Vigils Planned In LA As Local Afghan Americans Mourn ‘Loss Of Our Own Motherland’
In response to the Taliban taking control of Afghanistan, a group of local Afghan-American activists are holding a vigil outside the Federal Building in West L.A. Tuesday night.
Organizers chose a candle-lit vigil to signify their sense of mourning.
There also are protest plans in the coming weeks, said Afghan-American activist Fallon Zuhal Ferguson. Right now, she said the focus is on remembering the lives lost over decades of conflict.
“And also the loss of our country, the loss of our people, the loss of our rights. We are completely torn apart and mourning the loss of our own motherland,” she said.
Ferguson organized the vigil with a group of Los Angeles-based Afghan-American activists, and says those like her who have family and friends currently living in Afghanistan are on the verge of tears every day: “Some of us haven't heard from them in days.”
She said they are unable to get updates on their welfare or whereabouts without a centralized source of information.
Ferguson and her group are calling for the United States to adopt an open door policy for accepting Afghan refugees.
Refugees from Afghanistan have been admitted only in very small numbers in recent years following the strict immigration policies of the Trump administration. Those not admitted have included Afghans who worked with the U.S. military.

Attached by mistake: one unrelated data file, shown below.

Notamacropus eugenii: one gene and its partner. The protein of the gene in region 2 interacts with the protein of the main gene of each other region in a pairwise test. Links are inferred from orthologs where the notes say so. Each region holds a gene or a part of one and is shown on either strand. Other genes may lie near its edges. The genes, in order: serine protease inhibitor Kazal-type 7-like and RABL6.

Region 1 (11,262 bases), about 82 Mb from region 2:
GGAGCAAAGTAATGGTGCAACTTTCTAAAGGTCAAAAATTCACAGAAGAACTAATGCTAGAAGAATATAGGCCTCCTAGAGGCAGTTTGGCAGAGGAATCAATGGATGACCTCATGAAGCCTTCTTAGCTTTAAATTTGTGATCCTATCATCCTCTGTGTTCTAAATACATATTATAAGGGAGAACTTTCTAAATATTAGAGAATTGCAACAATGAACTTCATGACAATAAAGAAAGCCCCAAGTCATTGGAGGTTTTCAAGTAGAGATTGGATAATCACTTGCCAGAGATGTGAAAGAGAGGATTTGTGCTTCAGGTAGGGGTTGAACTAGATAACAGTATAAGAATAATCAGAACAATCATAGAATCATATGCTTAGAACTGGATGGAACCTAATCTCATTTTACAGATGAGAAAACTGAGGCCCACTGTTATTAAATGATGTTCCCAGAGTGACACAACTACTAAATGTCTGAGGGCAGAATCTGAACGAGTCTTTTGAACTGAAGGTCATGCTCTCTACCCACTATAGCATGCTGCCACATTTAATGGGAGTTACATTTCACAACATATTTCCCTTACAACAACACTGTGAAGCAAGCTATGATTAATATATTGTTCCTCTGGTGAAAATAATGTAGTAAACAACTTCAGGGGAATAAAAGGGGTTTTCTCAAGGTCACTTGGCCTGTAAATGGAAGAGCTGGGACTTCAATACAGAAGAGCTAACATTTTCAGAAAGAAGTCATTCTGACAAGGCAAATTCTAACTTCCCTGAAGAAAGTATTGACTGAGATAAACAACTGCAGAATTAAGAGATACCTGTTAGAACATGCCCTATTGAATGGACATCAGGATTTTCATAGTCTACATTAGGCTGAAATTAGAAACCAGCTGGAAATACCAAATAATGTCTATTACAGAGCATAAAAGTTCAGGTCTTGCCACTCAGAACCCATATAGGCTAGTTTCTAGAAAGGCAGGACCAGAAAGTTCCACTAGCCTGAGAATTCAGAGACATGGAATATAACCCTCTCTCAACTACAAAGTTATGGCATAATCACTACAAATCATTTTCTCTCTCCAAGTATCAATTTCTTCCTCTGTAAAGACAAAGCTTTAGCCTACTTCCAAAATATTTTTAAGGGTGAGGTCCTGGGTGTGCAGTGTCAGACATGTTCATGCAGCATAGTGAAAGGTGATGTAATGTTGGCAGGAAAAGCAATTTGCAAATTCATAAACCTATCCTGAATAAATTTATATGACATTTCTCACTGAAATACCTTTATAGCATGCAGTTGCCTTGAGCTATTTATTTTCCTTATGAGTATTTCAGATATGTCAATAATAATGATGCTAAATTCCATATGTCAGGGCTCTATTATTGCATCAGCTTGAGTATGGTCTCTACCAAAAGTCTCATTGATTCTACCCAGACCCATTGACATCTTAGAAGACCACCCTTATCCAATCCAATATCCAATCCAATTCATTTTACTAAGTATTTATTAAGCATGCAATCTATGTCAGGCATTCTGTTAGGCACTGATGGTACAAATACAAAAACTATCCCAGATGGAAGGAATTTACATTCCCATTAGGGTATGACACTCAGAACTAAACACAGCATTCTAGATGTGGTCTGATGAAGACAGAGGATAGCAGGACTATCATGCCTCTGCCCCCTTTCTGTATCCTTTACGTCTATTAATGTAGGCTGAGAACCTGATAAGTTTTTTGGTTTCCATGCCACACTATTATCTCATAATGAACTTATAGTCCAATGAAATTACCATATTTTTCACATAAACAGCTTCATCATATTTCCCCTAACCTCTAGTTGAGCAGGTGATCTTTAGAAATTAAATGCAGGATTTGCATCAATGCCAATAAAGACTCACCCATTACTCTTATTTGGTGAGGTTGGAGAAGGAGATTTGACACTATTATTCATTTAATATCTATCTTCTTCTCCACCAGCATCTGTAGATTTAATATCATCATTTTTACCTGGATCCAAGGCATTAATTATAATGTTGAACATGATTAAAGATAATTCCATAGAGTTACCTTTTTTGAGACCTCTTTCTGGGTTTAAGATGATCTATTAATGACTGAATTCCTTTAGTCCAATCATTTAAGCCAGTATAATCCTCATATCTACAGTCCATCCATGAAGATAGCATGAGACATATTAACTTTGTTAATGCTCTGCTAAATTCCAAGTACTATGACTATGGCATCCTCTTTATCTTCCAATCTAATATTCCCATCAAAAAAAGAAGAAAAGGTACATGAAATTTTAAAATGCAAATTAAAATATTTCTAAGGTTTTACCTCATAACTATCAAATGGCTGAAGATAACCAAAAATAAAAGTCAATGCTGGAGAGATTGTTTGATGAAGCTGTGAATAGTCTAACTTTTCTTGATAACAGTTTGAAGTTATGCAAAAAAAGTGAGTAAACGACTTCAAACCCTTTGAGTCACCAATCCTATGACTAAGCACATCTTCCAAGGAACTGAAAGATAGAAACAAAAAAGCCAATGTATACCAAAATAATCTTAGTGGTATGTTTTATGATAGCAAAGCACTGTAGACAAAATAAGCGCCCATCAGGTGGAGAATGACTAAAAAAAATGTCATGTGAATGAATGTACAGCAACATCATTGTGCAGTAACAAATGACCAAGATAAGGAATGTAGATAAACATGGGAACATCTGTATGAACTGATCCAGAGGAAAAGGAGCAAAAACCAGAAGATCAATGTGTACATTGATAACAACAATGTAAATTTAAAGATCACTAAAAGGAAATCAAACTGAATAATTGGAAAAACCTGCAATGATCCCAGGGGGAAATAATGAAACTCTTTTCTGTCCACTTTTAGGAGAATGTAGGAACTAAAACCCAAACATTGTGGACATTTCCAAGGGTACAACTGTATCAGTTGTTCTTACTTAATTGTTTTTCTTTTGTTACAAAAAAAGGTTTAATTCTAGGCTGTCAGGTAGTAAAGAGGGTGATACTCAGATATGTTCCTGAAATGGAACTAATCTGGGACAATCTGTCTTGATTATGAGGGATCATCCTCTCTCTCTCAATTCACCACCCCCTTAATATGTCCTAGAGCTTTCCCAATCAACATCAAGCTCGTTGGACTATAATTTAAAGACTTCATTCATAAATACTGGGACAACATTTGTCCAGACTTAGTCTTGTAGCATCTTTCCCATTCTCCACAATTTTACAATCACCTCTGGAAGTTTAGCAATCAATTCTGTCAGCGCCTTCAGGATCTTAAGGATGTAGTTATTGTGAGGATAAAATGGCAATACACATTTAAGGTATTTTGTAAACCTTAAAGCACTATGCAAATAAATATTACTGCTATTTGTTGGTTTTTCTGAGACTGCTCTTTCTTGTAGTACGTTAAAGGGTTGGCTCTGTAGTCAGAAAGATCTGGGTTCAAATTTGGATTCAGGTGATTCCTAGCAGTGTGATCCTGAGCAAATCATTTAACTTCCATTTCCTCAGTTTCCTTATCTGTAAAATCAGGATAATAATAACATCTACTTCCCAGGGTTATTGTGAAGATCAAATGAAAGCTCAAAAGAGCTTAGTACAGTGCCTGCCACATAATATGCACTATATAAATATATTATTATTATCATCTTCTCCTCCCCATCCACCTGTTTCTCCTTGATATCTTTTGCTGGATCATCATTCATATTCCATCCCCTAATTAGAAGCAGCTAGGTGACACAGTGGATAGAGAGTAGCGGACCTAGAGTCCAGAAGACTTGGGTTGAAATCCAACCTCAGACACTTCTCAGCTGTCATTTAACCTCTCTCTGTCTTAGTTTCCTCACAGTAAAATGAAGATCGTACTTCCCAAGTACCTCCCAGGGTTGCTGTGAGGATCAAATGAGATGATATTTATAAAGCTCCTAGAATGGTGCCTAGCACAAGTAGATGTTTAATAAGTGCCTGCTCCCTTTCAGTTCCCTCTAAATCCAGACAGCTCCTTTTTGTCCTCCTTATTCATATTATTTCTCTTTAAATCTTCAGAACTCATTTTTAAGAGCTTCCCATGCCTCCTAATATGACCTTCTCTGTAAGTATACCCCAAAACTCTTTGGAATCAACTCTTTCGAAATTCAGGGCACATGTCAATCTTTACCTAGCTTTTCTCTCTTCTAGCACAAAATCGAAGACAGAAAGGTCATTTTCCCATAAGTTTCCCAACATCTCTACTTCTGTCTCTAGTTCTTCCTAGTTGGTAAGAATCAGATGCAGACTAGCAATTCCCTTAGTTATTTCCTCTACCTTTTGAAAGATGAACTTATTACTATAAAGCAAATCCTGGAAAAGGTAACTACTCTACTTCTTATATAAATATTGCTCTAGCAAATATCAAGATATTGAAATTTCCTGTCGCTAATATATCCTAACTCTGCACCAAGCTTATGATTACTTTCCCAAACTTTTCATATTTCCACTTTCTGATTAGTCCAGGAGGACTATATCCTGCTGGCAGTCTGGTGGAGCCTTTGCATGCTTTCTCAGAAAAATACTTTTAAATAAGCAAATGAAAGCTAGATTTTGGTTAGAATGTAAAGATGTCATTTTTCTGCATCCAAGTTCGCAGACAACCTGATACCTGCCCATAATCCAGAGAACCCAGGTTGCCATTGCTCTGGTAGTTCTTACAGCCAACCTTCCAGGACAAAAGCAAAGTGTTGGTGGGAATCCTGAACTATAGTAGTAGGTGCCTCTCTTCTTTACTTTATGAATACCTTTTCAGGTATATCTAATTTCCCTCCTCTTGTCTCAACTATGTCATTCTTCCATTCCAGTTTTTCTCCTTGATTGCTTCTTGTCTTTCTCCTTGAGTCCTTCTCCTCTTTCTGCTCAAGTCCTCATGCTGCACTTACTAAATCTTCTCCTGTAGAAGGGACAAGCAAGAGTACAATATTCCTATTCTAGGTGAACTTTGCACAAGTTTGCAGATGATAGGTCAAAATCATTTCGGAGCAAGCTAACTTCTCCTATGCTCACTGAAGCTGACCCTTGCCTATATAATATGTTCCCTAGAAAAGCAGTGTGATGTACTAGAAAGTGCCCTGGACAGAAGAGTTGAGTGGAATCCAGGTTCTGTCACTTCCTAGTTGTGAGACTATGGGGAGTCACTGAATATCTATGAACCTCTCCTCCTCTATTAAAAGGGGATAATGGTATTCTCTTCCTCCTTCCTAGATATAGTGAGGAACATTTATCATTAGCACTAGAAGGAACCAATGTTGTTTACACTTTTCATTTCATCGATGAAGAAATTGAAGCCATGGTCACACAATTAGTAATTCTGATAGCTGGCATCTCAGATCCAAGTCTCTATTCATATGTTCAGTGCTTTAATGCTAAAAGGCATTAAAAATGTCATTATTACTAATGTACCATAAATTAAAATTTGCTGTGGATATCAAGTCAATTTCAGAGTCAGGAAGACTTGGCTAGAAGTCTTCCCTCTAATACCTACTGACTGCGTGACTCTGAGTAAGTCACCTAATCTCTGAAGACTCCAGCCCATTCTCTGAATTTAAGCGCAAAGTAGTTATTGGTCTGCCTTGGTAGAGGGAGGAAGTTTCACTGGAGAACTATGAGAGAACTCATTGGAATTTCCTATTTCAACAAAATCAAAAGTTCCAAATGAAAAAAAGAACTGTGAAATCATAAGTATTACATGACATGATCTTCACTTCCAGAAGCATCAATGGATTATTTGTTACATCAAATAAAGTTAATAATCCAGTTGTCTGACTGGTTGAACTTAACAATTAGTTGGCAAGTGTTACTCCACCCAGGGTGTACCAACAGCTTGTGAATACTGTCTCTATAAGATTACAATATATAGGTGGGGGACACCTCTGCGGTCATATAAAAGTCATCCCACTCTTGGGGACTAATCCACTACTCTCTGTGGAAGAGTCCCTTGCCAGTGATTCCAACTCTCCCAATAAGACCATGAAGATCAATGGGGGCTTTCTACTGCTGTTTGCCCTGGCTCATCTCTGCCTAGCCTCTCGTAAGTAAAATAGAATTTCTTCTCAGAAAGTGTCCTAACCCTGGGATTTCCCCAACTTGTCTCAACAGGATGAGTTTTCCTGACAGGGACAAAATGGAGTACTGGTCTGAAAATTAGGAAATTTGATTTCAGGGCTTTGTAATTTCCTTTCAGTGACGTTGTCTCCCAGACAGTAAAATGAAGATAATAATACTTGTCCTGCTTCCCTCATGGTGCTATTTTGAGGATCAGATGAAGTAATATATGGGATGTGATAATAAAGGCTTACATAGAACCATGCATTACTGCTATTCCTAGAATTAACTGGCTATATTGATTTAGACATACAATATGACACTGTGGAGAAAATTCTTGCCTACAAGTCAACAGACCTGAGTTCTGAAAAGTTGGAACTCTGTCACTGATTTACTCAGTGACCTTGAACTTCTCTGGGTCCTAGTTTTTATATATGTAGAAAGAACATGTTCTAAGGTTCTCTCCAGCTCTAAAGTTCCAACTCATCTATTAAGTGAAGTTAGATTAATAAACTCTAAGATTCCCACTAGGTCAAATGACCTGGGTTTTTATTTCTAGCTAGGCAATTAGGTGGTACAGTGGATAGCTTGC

Heather Kwak, with World Relief Southern Californiadescribes the current situation in Afghanistan as "an ongoing, devastating situation." Her organization provides legal services for refugees and immigrants.
"With the evacuation of the U.S. Consulate, there's a lot of unknowns right now," she told AirTalk, our newsroom's public affairs and call-in show that airs on 89.3 KPCC. We have folks who have visas in their passport not allowed to come to the United States at this time."
One caller, Salman in San Juan Capistrano, said the least the American government can do is help Afghans who've worked with the U.S. — and their families — leave the country.
His parents came to California as refugees in the 1980s.
"We could have left in such a dignified and more classy manner, we could have left with so much more grace and respect for the people that we had occupied for over 20 years," he said.
Madina Wardak, a mental health social worker, works with fellow Afghan Americans in Southern California. She said their conversations right now are dominated by grief.
"Whether you are the grandchild of refugees, you know, even if you don't speak a lick of Farsi or Pashto, intergenerational trauma is something that's ravaged our communities," she said.